Last year Moss went back into the studio with producer Matt Fell, who worked on her original releases, to record some new songs. ‘Take It From Me’ was released in April this year, and now Moss has released ‘Let Me Be’. It’s a coming of age song, told through the eyes of a young woman making her own choices and living with the consequences as well as learning from experience.

Moss is creating great, catchy and entertaining songs – the essence of pop – as well as leaning in to the storytelling side of country, as you’ll find out in ‘Let Me Be’.

Listen on:

Apple Music | iTunes | Spotify

www.facebook.com/taylormossmusic

Single release: ‘Reno’ by Sinead Burgess

unnamed (3).jpgIn 2018 Sinead Burgess released the wonderful, memorable album Damaged Goods. Recently she appeared at Country2Country in Sydney and Brisbane – her first shows in Australia in five years, she said – and showed why she’s worth paying very close attention to: with only a guitar for accompaniment, she had the crowd transfixed.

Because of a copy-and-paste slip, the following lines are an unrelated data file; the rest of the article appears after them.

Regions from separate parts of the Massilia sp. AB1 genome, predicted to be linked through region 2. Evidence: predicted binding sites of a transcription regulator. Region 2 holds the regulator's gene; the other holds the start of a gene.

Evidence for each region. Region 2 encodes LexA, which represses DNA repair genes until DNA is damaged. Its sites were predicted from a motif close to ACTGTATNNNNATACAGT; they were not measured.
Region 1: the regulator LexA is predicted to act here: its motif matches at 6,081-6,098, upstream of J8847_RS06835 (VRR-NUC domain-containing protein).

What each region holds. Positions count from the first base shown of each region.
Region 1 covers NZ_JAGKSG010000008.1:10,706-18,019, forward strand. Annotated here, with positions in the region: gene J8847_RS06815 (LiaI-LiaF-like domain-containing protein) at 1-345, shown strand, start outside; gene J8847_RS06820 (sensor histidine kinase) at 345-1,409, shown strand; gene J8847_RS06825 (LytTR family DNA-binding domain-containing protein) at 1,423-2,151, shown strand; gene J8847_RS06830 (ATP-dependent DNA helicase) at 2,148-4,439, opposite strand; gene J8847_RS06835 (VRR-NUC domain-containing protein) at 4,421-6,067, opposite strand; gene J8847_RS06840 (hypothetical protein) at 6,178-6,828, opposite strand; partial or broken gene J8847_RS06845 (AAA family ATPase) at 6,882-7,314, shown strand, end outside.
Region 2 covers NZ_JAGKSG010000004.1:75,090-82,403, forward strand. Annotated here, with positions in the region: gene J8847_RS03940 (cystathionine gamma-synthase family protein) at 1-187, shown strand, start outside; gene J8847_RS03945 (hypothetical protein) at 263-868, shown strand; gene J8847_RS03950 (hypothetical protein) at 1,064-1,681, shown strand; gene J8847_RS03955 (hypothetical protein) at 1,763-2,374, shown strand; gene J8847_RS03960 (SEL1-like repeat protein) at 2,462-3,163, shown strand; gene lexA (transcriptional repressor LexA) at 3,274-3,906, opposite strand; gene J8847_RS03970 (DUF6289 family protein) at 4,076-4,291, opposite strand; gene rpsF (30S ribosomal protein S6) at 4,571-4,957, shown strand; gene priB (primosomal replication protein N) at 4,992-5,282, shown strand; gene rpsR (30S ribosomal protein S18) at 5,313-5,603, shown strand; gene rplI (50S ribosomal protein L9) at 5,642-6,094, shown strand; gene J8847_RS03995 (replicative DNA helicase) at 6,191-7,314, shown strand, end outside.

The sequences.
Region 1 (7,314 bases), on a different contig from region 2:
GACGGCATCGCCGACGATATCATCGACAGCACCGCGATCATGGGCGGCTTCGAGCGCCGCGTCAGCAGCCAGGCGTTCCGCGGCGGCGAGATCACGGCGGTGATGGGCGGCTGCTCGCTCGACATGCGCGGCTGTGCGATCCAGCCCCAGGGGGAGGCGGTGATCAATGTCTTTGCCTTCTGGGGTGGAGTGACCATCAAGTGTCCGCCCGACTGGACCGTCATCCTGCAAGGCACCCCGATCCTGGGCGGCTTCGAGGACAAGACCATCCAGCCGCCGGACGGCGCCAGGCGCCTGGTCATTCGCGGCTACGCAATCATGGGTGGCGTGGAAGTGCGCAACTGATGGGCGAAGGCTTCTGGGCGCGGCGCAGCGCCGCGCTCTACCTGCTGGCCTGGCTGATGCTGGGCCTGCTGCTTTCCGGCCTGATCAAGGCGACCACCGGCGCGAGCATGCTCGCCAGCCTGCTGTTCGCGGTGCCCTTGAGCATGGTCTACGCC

Ahead of C2C she released a new single, ‘Reno’, which is not drawn from Damaged Goods, which had a more acoustic-based sound. ‘Reno’ is a full-band recording, which allows Burgess to move into a more country-rock sound that compliments her storytelling style and subject matter, and detracts not at all from her vocals.

Says Burgess of the inspiration for the song: ‘I got the idea pulled up in front of a run down motel in Reno, Nevada. The rooms had these incredibly kitschy peach doors that look like they hadn’t been cleaned since the 70s, and I started to daydream about how it would feel planning a big life from such a small room. So much of my own story and yearning for growth and adventure found its way into the lyrics, and all of a sudden we ended up with a grungy, Petty-inspired song.’